NEW YORK (MainStreet) New York-based debt rating agency Moody's Investors Service has issued a negative outlook for the higher-education sector in the United States.
In a July 14 announcement distinct from a rating Moody's reports that higher education faces limited growth prospects over the next 12 to 18 months.
Higher ed is a sprawling and variegated enterprise. But it also happens to be tied to the bond market, from millions of people with student loans from private and government lenders to universities who have used their endowments to invest in fixed income. The total of U.S. student loan debt has probably gone by the $1.2 trillion mark. As a ballpark figure, that would be about 7% of the US Gross Domestic Product.
Moody's says positive trends like strong long-term demand for higher education and reduced household debt could help create conditions for colleges to stabilize over the next year. But Moody's cautions that the institutions will face continued financial pressures in the near term.
Some of Moody's conclusions seemed self-evident, such as the fact that "[t]here is a growing disparity between tuition independent colleges and market leading university's with diverse revenue streams," a gimme if enrollment declines.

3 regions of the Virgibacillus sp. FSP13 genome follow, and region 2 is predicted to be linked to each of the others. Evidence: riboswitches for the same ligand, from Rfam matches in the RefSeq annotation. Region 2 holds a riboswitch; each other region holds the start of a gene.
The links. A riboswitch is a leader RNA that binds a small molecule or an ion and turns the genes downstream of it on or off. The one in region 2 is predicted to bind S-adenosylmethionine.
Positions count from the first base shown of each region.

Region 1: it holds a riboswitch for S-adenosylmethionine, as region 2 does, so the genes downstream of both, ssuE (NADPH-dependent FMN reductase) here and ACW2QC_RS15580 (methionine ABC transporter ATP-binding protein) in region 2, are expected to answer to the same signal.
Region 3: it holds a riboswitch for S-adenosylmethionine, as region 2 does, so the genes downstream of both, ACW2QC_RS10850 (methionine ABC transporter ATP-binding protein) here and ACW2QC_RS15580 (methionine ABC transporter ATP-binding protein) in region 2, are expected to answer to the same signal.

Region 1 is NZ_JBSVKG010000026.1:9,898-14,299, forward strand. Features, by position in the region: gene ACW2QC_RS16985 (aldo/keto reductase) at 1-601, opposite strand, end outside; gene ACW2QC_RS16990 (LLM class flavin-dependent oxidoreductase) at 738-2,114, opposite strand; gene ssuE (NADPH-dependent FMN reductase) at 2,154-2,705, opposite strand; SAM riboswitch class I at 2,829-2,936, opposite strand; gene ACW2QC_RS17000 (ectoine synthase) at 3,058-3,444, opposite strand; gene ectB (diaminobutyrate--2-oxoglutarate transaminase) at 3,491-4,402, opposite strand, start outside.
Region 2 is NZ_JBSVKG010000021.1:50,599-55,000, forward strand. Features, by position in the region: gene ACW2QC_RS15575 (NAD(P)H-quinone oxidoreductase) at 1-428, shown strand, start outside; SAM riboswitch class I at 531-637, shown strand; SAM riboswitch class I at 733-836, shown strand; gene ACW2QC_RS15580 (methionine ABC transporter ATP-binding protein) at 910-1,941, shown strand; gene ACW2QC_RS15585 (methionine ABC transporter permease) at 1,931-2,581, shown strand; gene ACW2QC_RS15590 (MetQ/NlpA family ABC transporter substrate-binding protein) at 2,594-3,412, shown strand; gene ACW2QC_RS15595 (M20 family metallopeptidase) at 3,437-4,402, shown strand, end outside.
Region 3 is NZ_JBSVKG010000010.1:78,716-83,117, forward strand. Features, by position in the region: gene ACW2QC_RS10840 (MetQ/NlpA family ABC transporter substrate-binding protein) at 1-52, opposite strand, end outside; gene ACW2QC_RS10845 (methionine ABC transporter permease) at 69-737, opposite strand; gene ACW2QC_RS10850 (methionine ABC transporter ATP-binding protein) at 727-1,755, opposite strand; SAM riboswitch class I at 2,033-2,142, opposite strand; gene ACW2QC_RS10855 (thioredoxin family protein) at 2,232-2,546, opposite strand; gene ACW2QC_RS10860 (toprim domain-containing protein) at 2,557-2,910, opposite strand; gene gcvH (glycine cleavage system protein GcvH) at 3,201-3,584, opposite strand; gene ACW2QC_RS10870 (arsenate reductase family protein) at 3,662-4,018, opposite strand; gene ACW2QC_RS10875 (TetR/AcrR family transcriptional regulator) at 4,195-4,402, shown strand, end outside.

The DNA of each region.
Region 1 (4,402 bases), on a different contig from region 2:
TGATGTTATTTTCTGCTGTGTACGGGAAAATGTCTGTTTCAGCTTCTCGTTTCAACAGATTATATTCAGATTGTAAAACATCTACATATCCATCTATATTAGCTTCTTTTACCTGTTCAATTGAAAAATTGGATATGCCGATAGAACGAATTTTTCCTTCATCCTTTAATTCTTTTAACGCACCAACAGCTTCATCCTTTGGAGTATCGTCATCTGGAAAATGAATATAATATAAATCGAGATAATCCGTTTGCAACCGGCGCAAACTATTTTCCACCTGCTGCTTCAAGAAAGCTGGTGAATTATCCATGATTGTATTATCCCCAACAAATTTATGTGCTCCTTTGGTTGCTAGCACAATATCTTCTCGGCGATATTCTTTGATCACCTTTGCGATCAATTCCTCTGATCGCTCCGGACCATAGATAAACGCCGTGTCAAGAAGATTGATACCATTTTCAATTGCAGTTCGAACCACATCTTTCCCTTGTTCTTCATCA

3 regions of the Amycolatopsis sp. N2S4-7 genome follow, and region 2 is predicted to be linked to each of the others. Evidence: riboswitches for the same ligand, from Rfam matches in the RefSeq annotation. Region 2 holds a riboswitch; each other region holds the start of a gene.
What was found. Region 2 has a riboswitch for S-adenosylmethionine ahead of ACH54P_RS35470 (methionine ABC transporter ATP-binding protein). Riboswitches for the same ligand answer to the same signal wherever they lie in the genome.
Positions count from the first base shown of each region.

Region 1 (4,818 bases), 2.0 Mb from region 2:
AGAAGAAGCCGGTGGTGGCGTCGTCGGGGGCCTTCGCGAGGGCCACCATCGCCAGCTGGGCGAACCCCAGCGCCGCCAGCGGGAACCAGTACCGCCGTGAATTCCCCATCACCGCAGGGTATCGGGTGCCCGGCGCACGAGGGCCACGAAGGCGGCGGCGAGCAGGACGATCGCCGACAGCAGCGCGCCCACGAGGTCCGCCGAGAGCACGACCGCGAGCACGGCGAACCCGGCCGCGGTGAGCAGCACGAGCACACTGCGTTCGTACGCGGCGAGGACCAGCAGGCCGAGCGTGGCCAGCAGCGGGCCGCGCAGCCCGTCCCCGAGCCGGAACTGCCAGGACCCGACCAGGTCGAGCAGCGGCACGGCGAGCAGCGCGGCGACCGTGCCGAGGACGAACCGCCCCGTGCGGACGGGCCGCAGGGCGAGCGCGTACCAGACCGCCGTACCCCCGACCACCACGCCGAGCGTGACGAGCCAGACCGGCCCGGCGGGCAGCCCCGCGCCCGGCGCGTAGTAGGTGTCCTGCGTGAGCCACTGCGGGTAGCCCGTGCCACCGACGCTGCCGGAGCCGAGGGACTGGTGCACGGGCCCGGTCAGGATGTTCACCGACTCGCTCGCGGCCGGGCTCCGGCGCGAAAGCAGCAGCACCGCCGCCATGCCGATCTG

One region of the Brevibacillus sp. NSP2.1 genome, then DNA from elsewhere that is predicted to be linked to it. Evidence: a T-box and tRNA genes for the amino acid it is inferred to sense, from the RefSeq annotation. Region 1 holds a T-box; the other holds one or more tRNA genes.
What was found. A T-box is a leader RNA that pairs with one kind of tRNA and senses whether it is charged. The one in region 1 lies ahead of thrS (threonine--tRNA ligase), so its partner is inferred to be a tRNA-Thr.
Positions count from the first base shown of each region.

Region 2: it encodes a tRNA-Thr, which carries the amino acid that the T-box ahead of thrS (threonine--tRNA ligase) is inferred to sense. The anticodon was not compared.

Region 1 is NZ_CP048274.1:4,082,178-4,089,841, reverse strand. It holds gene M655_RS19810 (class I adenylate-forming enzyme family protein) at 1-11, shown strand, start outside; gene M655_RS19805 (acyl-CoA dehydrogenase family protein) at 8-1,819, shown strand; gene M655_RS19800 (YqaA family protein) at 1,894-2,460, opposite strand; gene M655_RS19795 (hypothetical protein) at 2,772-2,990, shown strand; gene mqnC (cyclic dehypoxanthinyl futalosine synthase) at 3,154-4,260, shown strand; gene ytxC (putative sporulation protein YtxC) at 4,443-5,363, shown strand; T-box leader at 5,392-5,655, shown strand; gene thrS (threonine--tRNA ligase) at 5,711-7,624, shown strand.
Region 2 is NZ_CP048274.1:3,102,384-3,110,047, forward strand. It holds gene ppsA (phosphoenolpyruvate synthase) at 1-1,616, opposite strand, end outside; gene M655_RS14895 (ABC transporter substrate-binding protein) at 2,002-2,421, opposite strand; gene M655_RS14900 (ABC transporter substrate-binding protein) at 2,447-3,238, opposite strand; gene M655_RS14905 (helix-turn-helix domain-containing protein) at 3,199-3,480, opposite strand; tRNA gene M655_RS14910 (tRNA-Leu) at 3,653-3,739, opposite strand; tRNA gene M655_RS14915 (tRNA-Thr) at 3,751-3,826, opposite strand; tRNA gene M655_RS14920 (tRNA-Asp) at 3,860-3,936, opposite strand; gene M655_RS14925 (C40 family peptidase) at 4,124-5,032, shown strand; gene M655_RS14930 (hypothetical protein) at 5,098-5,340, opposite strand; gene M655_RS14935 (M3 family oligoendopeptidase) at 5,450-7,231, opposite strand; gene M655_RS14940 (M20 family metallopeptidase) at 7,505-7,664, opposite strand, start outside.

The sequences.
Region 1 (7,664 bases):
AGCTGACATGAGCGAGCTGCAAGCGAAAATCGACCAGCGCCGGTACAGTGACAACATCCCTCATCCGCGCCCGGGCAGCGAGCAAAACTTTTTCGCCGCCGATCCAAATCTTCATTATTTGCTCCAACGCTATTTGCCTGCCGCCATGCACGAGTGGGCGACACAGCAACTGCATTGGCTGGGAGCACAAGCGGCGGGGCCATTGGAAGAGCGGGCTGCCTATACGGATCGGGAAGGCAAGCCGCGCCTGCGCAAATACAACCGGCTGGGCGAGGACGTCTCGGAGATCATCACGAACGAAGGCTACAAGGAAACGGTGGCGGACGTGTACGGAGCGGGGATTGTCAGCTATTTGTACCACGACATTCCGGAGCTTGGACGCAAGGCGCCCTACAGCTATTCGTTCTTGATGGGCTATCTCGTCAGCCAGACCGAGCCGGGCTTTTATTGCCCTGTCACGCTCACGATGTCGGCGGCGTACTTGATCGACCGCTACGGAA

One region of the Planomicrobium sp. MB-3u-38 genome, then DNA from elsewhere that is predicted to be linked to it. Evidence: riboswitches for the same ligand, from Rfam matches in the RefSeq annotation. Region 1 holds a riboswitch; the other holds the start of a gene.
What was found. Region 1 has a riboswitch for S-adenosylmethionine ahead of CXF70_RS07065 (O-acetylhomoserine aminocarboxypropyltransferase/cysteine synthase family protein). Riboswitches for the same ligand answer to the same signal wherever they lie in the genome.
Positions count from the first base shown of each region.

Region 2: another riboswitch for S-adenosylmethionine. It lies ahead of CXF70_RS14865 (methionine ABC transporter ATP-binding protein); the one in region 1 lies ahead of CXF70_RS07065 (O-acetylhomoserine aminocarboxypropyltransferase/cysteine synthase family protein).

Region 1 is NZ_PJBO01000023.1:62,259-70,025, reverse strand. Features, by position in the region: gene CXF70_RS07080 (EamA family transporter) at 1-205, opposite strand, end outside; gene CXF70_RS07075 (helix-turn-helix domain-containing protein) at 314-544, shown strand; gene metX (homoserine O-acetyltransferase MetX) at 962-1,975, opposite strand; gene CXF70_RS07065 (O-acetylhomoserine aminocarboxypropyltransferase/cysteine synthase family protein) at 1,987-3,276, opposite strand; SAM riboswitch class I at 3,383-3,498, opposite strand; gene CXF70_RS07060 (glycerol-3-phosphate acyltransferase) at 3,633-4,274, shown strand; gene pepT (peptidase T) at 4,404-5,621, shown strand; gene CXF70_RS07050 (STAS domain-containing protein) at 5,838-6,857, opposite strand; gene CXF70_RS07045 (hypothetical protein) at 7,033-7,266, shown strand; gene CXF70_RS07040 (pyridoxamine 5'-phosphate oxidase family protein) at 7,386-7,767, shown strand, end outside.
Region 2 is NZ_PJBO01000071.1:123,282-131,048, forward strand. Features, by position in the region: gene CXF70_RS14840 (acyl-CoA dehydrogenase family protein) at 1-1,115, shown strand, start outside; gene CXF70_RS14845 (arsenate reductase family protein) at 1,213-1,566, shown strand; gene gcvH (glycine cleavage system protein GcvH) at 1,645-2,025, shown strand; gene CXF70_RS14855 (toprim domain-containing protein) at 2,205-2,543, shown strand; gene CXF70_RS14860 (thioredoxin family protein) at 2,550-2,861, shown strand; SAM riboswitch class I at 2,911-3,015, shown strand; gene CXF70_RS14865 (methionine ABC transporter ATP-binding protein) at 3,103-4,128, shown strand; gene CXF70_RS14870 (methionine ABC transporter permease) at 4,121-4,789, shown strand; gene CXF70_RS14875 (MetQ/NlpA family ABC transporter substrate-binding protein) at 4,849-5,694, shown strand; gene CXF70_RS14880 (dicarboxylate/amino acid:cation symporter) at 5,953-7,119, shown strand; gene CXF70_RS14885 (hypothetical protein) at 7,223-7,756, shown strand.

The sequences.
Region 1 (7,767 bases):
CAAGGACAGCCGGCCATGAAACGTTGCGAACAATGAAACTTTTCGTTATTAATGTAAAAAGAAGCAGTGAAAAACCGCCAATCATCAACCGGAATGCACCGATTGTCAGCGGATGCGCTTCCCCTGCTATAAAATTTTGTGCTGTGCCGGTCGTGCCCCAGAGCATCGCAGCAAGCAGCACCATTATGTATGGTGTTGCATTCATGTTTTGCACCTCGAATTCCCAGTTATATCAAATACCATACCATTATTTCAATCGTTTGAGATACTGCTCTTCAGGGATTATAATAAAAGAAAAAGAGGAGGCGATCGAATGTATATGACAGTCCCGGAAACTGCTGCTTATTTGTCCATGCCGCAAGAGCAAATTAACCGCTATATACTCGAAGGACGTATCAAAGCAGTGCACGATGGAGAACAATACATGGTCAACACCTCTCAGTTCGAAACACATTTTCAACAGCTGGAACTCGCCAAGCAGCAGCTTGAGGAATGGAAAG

Others are more worrisome. Despite the steep cost of college, growth in tuition remains essentially static. Moody's expects it to increase 3% to 4% and will be surpassed by the growth in expenses. One in ten public and private colleges is experiencing "acute financial distress" because of falling revenue and weak operating performance.
Competition for sponsored research funds is stiff and getting stiffer, which can have a bad impact on research produced at universities. The success rate for proposals went below 15% last year, down from 19% in 2008. It's not clear whether anyone has calculated the cost in both time and money spent involved in putting together an average research proposal that gets shot down.
There are positive predictions. Moody's notes that the Department of Education expects the number of master's degrees awarded to grow 20% while associate degrees will increase by 9%.
Higher ed is expected to benefit from a spike in donations linked to stock-market returns. But the report doesn't seem to handicap the lifespan of the current bull run. University endowments took a big hit during the financial crisis when an over-bought market experienced a brutal sell-off.
Moody's also warns on the cost of retiring staff, stating that "[p]ublic colleges will begin to feel the impact of underfunded pensions and health benefits for retirees." It says nothing about the derivative instruments credit default swaps and collateralized debt obligations linked to home mortgages that got investment grade ratings and were later downgraded to junk, but not before they found their way into university pension funds prior to 2008.
Written by John Sandman for MainStreet